Skip to main content

Memory maker teases DDR5-10000 RAM and we're practically salivating at the thought

Micron DDR5 modules on a stick of RAM with blue PCB (render)
(Image credit: Micron)
Audio player loading…

Even the basic DDR5 specification is faster than all but the best DDR4 kits (opens in new tab), at around 4,800MHz, but that may not be anywhere close to its full potential. Netac (opens in new tab), a Chinese memory manufacturer, is aiming much, much higher with its experimental 'ultra high frequency' kits. How does a DDR5-10000 kit sound to you?

Cut the cord...

(Image credit: Steelseries)

Best wireless gaming mouse (opens in new tab): ideal cable-free rodents
Best wireless gaming keyboard (opens in new tab): no wires, no worries
Best wireless gaming headset (opens in new tab): top untethered audio

Netac is aiming for a 10,000MHz (effective) memory kit with DDR5 memory (via ITHome (opens in new tab), El Chapuzas Informatico (opens in new tab)), although it's got a long way to go yet. The company says it just received its first batch of DDR5 DRAM from Micron, a batch of MT60B2G8HB-48B ES:A RAM. That part number appears to correspond to DRAM DDR5 16Gb kits.

Micron's DDR5 DRAM (opens in new tab) is officially rated between 3200–6400MT/s, between 1.1 and 1.8V, and is available with up to 64Gb per chip. That's potentially a whole lot of memory per DIMM.

Samsung has managed to stuff 512GB of DDR5 DRAM onto a single stick of RAM (opens in new tab). That's SSD-sized system memory—makes even 32GB of DDR4 look paltry by comparison.

Netac will need to push Micron's quite a distance to tip it over 10,000 MT/s (10,000MHz effective), which will likely necessitate some very loose timings and high voltages to achieve. It's certainly not impossible, however. DDR4 is able to reach speeds more than double its 'stock' speed nowadays.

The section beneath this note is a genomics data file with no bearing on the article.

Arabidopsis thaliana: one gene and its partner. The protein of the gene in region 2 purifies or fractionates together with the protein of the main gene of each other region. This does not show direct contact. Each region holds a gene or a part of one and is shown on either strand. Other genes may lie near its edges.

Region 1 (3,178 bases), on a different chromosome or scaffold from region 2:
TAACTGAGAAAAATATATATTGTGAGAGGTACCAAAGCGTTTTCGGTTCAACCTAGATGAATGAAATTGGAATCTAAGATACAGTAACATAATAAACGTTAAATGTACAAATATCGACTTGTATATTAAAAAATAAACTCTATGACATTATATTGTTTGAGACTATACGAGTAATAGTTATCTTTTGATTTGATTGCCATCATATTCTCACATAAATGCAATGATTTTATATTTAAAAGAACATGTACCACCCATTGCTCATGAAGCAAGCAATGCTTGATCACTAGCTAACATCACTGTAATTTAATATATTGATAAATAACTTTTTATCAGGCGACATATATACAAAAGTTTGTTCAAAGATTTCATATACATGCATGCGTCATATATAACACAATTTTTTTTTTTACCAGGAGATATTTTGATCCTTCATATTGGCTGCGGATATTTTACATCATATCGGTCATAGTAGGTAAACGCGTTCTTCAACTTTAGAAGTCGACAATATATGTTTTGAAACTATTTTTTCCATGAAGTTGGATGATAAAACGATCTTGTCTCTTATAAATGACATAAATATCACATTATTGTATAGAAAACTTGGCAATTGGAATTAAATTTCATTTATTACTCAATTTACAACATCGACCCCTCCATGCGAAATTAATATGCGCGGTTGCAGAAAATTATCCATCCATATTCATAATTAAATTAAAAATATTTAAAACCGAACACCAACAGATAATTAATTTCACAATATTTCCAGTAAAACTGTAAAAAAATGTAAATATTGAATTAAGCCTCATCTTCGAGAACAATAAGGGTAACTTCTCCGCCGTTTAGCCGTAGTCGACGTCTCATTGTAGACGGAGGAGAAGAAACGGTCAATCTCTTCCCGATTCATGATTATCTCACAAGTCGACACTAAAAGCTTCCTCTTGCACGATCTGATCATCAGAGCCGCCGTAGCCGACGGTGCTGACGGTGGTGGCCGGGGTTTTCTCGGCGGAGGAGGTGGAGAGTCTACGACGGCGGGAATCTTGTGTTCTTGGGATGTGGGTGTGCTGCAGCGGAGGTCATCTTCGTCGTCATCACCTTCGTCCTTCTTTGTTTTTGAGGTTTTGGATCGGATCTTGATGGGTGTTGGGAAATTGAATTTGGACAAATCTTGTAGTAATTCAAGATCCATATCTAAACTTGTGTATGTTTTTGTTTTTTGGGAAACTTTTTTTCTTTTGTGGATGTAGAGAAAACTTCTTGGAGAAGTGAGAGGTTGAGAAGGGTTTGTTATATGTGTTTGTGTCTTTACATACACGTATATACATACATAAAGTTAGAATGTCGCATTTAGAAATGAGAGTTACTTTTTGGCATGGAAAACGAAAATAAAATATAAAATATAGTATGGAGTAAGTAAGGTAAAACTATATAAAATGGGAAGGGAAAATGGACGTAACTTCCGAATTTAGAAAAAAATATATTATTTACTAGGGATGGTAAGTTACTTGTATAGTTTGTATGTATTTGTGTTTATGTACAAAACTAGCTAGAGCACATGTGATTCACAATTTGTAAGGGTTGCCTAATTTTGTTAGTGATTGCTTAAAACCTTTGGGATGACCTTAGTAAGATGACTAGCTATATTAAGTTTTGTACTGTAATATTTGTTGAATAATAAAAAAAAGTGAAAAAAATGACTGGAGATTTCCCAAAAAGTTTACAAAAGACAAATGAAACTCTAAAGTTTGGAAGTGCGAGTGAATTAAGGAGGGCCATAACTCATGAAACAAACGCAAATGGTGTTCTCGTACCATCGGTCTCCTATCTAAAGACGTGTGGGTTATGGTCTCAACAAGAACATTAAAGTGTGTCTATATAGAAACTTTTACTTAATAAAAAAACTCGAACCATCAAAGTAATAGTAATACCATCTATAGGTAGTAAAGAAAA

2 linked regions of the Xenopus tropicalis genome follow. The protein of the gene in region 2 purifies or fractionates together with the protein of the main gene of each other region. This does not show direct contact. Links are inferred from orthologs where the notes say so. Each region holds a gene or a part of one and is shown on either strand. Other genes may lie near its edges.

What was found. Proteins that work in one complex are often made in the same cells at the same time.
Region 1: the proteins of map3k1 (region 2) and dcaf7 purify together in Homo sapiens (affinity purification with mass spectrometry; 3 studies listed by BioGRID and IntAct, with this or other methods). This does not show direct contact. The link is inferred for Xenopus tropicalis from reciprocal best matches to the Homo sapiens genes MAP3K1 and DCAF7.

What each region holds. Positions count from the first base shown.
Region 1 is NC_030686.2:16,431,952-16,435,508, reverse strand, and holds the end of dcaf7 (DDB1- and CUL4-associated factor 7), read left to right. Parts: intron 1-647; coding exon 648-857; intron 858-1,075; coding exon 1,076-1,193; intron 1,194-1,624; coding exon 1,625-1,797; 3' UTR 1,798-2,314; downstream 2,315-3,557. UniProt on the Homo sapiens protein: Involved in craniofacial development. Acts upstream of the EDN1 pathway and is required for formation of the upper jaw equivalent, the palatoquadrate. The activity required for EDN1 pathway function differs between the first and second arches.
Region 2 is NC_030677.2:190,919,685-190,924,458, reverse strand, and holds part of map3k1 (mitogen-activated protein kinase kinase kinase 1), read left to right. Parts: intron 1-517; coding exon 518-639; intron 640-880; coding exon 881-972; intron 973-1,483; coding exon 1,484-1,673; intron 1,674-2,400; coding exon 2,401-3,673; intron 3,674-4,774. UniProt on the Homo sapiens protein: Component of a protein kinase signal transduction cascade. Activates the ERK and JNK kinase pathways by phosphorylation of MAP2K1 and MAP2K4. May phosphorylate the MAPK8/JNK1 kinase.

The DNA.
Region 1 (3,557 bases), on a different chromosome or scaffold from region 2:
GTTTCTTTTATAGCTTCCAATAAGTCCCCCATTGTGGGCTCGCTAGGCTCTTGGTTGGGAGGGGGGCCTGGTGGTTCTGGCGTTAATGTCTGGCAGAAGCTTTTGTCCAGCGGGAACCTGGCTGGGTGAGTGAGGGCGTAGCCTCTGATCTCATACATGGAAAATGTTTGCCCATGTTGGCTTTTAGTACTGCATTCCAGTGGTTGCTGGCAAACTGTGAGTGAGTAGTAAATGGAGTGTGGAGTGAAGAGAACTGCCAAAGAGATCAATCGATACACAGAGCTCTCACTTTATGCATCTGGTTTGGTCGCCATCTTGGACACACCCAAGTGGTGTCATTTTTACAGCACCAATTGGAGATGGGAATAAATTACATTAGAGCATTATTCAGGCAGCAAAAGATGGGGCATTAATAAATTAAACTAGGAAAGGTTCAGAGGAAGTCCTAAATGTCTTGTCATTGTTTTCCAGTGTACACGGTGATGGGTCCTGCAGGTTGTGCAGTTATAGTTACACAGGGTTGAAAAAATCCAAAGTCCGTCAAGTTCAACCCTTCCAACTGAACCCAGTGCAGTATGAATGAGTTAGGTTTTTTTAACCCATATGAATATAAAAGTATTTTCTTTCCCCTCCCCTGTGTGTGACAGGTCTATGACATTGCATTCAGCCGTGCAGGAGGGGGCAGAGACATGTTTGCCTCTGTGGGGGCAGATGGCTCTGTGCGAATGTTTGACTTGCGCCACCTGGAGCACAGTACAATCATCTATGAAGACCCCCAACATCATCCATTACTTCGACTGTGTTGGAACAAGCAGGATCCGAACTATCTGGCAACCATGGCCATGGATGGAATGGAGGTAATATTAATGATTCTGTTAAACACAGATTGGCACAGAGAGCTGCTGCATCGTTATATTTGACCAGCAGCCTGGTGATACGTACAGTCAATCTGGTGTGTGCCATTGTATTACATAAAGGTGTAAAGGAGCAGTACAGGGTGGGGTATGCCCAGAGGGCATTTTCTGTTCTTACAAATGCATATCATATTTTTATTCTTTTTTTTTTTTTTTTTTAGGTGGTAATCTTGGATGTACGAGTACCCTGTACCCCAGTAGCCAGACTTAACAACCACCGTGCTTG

Memory kit manufacturers will all be looking to push DDR5 memory to the limit with every new memory kit, and I suspect the race will be on to hit a DDR5-10000 kit just for the acclaim. Memory manufacturers—namely Micron, Samsung, and SK Hynix—will also want to be the chip of choice for high-performance RAM kits, such as Samsung's infamous B-die DDR4, and will undoubtedly offer more performant chips as time goes on.

For gaming workloads, you'll want tighter timings and a solid relationship between memory speed and memory controller, which is found on your CPU. None of today's chips from AMD or Intel will be suitable, either. AMD's first DDR5 compatible chip will arrive with the Zen 4 architecture, expected to arrive in 2022, and Intel has confirmed both DDR5 and DDR4 memory support will come onboard its Intel Alder Lake (opens in new tab) processors later this year.

Jacob Ridley
Jacob Ridley

Jacob earned his first byline writing for his own tech blog from his hometown in Wales in 2017. From there, he graduated to professionally breaking things as hardware writer at PCGamesN, where he would later win command of the kit cupboard as hardware editor. Nowadays, as senior hardware editor at PC Gamer, he spends his days reporting on the latest developments in the technology and gaming industry. When he's not writing about GPUs and CPUs, however, you'll find him trying to get as far away from the modern world as possible by wild camping.